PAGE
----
Republi-fascists Ratchet Up Moves to Criminalize Protest



Since the start of this year, Republi-fascist lawmakers in 34 states have introduced 81 bills aimed at cracking down on political protest.1 While these anti-protest laws have been coming for years, 2021 has already seen twice as many such bills as in any other year.2 These laws are intended to ramp up the repressive force of this system’s police and courts against any continuation of the inspiring rising against police murder and oppression of Black and other oppressed people that erupted after the murder of George Floyd, as well as environmental, pro-immigrant, and other kinds of protest. Where passed into law, these bills dramatically increase the direct and indirect punishment for political protest; encourage the use of violence—even murder—by fascist thugs against those who take to the streets; and target efforts at the local level to pass laws restricting the use of deadly force by police.

Republican fascists in Florida have led the way in mounting this attack. Governor Ron DeSantis has already signed into law their harsh anti-protest bill, HR 1. DeSantis boasted publicly that it is “the strongest anti-rioting, pro-law enforcement piece of legislation in the country.” A Democratic state senator responded, “You have just declared war on the First Amendment in the state of Florida.”

Here are just some of the draconian provisions contained in the fascist new Florida law:

  • Defines as an “aggravated riot” any grouping of three or more people that “endangers the safe movement of a vehicle.” In other words, protesters blocking traffic is now a second-degree felony punishable with up to 15 years in prison.
  • Encourages violence against protesters by protecting drivers who hit protesters with their cars from civil lawsuits. Think for a moment about the neo-Nazi who drove into Heather Heyer and killed her during the fascist, white supremacist march in Charlottesville, Virginia, in 2017.
  • Creates a new third-degree felony for defacing flags, statues, and other memorials—including Confederate statues—with a punishment of up to five years in prison.
  • Creates a new criminal offense of “mob intimidation”—defined vaguely as three or more people acting with intent to force another to take their viewpoints—a misdemeanor with punishment of up to one year in prison. Think about any protest demanding that police be charged in the brutalization or killing of Black and other oppressed people.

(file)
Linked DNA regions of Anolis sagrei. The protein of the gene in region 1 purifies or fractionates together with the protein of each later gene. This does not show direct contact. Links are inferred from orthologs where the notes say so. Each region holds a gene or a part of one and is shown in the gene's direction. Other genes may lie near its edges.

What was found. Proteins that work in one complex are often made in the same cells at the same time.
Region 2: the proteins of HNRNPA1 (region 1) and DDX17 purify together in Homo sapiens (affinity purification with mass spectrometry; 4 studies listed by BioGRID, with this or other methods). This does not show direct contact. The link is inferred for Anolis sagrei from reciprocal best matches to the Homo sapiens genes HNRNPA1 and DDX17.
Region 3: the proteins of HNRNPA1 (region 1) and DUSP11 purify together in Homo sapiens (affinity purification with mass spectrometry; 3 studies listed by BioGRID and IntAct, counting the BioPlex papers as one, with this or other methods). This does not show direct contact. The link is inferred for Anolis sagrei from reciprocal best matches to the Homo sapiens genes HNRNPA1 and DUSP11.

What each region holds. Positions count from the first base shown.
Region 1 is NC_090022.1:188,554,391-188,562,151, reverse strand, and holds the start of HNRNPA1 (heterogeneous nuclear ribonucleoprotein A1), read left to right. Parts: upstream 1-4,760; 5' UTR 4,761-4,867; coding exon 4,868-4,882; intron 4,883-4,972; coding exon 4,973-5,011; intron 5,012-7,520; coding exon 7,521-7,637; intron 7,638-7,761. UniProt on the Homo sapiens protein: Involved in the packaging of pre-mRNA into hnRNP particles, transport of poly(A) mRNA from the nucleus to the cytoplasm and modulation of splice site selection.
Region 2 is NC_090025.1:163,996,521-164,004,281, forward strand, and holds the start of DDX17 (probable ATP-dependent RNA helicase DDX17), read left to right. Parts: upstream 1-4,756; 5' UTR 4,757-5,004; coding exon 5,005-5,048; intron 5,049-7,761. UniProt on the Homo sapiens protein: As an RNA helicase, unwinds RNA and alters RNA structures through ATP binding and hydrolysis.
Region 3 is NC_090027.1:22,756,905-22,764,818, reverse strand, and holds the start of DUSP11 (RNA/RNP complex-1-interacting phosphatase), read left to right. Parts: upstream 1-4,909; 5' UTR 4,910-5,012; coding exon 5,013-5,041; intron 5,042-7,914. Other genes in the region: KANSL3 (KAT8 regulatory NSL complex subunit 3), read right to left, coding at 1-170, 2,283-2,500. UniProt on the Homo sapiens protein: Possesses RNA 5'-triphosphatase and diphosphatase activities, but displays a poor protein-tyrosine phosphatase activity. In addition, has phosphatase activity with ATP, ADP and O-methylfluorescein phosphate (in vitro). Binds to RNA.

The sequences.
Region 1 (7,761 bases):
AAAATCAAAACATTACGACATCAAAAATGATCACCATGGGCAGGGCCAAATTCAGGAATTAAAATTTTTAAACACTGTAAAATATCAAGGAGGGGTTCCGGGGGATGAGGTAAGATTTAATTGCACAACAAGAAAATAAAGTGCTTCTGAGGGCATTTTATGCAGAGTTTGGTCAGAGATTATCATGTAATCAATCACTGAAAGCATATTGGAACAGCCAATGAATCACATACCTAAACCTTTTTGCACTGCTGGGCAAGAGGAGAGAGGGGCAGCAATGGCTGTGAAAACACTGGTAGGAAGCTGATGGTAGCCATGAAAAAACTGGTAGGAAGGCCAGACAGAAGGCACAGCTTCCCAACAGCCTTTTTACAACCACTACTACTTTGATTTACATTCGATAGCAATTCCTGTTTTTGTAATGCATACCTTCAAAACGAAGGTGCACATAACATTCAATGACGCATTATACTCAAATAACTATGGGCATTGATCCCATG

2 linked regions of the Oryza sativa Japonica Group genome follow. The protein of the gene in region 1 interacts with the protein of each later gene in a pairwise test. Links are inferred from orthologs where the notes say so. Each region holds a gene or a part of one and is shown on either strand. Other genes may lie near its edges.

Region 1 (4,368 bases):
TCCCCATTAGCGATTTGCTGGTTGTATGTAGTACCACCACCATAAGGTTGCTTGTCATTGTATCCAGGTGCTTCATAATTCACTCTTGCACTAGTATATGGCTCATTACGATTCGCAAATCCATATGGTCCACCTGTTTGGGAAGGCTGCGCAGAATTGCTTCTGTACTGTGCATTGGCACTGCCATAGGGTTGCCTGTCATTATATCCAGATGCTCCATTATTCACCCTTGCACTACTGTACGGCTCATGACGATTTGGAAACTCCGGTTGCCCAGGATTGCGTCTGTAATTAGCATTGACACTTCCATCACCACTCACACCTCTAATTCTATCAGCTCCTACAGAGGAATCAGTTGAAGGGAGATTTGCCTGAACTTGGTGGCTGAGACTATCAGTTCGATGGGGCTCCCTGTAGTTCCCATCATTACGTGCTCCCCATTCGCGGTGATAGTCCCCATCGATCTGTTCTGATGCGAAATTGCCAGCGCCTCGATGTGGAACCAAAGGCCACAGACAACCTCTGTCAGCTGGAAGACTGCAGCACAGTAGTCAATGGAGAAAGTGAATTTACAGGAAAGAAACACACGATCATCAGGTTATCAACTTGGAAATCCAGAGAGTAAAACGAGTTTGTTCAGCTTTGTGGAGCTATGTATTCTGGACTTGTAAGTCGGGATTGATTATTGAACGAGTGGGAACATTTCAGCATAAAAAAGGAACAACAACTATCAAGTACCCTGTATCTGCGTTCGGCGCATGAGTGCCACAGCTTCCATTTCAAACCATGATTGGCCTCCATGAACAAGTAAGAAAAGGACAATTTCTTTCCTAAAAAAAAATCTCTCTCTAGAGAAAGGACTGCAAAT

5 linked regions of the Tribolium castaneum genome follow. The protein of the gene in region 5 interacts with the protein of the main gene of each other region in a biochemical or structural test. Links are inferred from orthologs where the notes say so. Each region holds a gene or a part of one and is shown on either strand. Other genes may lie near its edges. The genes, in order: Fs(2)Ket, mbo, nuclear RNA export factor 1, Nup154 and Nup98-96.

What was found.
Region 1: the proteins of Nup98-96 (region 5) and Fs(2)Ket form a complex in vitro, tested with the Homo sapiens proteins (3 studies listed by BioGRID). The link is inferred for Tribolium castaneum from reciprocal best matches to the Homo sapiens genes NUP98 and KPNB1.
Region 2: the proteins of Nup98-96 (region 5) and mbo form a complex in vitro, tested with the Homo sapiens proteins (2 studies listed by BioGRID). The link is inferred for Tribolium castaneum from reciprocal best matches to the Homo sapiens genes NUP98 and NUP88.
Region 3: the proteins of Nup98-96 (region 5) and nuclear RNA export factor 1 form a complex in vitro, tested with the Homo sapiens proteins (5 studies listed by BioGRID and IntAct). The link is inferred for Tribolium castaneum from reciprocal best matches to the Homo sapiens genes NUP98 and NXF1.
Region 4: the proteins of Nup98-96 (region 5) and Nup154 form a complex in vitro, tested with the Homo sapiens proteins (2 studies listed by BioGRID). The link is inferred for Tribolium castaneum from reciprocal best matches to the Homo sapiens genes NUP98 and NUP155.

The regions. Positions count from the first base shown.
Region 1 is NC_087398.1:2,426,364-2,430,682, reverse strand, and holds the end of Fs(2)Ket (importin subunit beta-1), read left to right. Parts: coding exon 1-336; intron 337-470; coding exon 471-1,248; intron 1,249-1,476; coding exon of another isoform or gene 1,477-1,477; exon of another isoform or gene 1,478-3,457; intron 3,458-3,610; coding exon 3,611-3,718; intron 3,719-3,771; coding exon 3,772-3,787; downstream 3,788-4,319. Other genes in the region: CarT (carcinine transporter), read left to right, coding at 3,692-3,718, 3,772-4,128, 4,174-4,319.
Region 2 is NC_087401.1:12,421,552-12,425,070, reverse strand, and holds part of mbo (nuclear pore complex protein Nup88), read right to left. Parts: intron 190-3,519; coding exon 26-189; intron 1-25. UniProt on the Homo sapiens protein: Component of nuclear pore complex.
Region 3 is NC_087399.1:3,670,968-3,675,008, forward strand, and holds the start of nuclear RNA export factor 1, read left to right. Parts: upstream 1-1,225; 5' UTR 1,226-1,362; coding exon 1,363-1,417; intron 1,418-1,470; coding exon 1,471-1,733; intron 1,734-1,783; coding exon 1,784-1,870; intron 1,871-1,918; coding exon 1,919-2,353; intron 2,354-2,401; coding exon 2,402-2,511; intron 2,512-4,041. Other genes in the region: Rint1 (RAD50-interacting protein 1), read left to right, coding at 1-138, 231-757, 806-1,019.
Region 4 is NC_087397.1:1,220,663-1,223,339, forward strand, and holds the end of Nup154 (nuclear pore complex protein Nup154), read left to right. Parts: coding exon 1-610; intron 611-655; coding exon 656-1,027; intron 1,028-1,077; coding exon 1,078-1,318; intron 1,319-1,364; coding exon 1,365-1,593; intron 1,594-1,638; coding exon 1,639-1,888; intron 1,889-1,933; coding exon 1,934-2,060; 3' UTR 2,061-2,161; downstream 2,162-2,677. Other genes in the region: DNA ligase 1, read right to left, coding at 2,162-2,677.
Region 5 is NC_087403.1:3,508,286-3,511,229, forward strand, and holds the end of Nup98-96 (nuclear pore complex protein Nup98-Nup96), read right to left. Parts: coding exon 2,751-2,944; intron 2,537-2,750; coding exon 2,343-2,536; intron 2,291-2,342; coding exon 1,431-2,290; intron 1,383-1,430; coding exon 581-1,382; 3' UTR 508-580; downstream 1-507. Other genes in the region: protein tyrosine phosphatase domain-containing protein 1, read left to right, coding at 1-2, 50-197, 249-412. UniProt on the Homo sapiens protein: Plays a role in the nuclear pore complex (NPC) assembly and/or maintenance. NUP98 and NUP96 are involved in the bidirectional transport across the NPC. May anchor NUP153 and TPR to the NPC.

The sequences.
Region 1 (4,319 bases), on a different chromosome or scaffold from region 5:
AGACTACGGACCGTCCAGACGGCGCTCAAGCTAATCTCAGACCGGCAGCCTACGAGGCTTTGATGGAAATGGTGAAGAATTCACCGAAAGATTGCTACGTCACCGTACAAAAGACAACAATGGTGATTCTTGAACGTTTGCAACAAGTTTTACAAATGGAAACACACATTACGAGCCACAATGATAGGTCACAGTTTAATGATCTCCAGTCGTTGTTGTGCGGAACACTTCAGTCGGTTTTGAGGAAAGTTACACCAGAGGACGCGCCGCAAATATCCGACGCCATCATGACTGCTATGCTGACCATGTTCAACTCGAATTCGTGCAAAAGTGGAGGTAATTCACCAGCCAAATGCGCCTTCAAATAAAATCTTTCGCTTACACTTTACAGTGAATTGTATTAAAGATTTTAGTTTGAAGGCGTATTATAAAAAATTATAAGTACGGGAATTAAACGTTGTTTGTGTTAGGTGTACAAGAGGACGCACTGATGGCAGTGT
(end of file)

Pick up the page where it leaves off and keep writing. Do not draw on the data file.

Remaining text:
• Imposes a mandatory six-month sentence for any protester who is convicted of battery on a police officer—a common charge that protesters get hit with when they try to protect themselves from violent police actions.
  • Protesters are now prevented from being bailed out of jail until their first court appearance—amounting to legalizing detention of protesters before conviction for any alleged “crime.”
  • Florida cities are now required to get state approval before making any cuts to police budgets. The new law also punishes local governments that are not heavy-handed enough in suppressing protests, by charging local officials for property damage that protesters allegedly are responsible for.

Other states have passed similarly outrageous laws, and the majority of state legislatures in this country are considering similar bills. The following are just a few of the provisions which have been enacted or are being considered in other states:

  • A bill passed by the Kentucky Senate would make it a crime to insult or taunt a police officer with “offensive or derisive” words or gestures that would “provoke a violent response.” While the measure was defeated in the House, its sponsor plans to refile it next session.
  • In some states, the consequences of protesters being convicted will greatly increase beyond fines and sentences. In Minnesota, a bill in the state Senate would prevent those convicted of unlawful protest from receiving student loans or other forms of financial aid, like housing assistance, food stamps, or unemployment benefits. In Indiana, anyone convicted of rioting would be barred from employment in state or local government, including elected office. And in Florida and other states, a felony conviction temporarily takes away your voting rights.